All these improvements and changes look great on paper; when we finally get a turn behind the wheel, we’ll let you know how successful the engineers were.
The new 3-cylinder 5.4-liter V-8 will be manufactured at the Windsor, Ontario, Canada, engine plant, with the full engine assembled at the Essex, Ontario, Canada, plant also in Windsor. All engines feature slide-out air filters for easy changing, and will last 100,000 miles before needing a major tune-up
To complement the engine choices, the F-150 will be using the a new 4R75E automatic transmission, which is an evolution of the 4R70E currently on the ’03 model. The tranny needed to be upgraded to handle the extra torque of the new 5.4-liter, and features a redesigned torque converter, turbine speed sensor, increased microprocessor speed, and “smart” shift technology that learns the driver’s patterns and applies the shift points accordingly. The transmission case is sealed, so the fluid is lifetime and maintenance free.
The F-150 will be offered in both 4x2 and 4x4 configs, with the 4x4 featuring a two-speed transfer case with optional electric shift-on-the-fly capability. In low range, the part-time four-wheel-drive system provides plenty of traction for stump pulling or off-road rock climbing. A limited-slip diff is an option on all F-150 models.
Going always requires stopping, and in this case, the stopping is performed with the help of 13.0-inch front and 13.7-inch rear vented disc brakes with standard ABS and Electronic Brake force Distribution (EBD) at all four wheels. The brake rotors are 7 percent larger and the calipers are larger as well, and are 60 percent stiffer than the previous model. The pads are made of high-friction semi-metallic lining, and should stop the F-150 with no trauma involved.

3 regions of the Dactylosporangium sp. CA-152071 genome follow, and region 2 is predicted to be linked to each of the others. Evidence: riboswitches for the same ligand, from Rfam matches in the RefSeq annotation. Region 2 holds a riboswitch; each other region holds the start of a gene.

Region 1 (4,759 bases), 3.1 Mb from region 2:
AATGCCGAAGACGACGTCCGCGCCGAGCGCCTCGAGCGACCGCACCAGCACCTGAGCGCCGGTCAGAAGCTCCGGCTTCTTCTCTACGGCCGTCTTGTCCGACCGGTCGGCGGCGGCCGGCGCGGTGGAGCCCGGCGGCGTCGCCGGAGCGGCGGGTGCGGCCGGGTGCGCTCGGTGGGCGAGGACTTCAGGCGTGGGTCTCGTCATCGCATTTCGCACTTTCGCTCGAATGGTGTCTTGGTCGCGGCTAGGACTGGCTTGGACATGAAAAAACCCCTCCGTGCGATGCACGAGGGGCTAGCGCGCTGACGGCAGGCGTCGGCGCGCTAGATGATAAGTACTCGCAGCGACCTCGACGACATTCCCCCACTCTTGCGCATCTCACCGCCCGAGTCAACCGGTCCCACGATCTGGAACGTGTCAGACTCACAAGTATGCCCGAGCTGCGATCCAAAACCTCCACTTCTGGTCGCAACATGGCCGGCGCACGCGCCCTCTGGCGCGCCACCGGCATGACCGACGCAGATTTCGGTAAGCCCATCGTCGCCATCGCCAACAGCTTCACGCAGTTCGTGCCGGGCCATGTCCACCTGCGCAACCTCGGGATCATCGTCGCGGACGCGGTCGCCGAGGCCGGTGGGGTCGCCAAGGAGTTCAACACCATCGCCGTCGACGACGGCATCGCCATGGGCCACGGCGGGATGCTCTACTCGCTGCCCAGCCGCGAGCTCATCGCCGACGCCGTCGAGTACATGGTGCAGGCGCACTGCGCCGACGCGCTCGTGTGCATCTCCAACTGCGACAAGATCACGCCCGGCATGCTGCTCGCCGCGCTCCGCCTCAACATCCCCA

The steering system is also new for 2004. Instead of recirculating ball, it is now rack and pinion, and is larger and stronger than any steering system used before by Ford. It features low-friction movement and good stiffness for improved road feel from behind the wheel. The turning diameter on the SuperCab with a 6.5-foot cargo bed is about 46 feet, which beats the Silverado’s two-wheel-drive Extended Cab short box by a half foot, and the 4x4 by almost a foot.
Frame and Suspension, or What Lies Beneath
We’ve seen the F-150 inside and outside, now what’s going on underneath? A lot, is the best answer. For 2004, Ford has developed an entirely new frame and suspension setup that should provide one of the best truck rides on the road.
It all starts with a new, fully boxed frame with hydroformed front rails for extra strength. The new frame is nine times stiffer in torsional rigidity and about 50 percent stiffer in bending than the ’03 truck. In order to provide the optimum setup, the engineers utilized the computer to preview the frame, powertrain and suspension before actually building any product.
The ladder frame features stiff, through-rail joints at the crossmembers to further reduce flexing, and the brackets that attach the suspension, body, and powertrain to the frame are what Ford calls “wide footprint” designs that maximize the size and stiffness of the attachment points.
The body mounts are a new type called sheer mounts, and are designed to spread any forces across the entire bushing surface, which helps the mount last over 150,000 miles with less that a 10 percent degredation factor compared to traditional compression-style mounts with degradation factors up to 60 percent.
The suspension is unique in the production truck market as well. Both the two- and four-wheel-drive models are utilizing a double wishbone front suspension, with coil over shock design and a lower cast aluminum control arm for weight reduction. This is the first use of cast aluminum suspension components in the truck market, and should help with ride control and comfort.
Once again borrowing from the luxury market, the suspension features bushing that are stiffer laterally but more compliant longitudinally for good control under more spirited driving, while not giving up a comfortable ride. The “grippy” bushings fitted to the front stabilizer bar have a subtle flat area forged in the top and bottom of the bar that allows the bushing to fit snugly inside to keep it compressed against the stabilizer bar. This actually helps with crisper steering response, but keeps the bushing rates low for a smooth ride.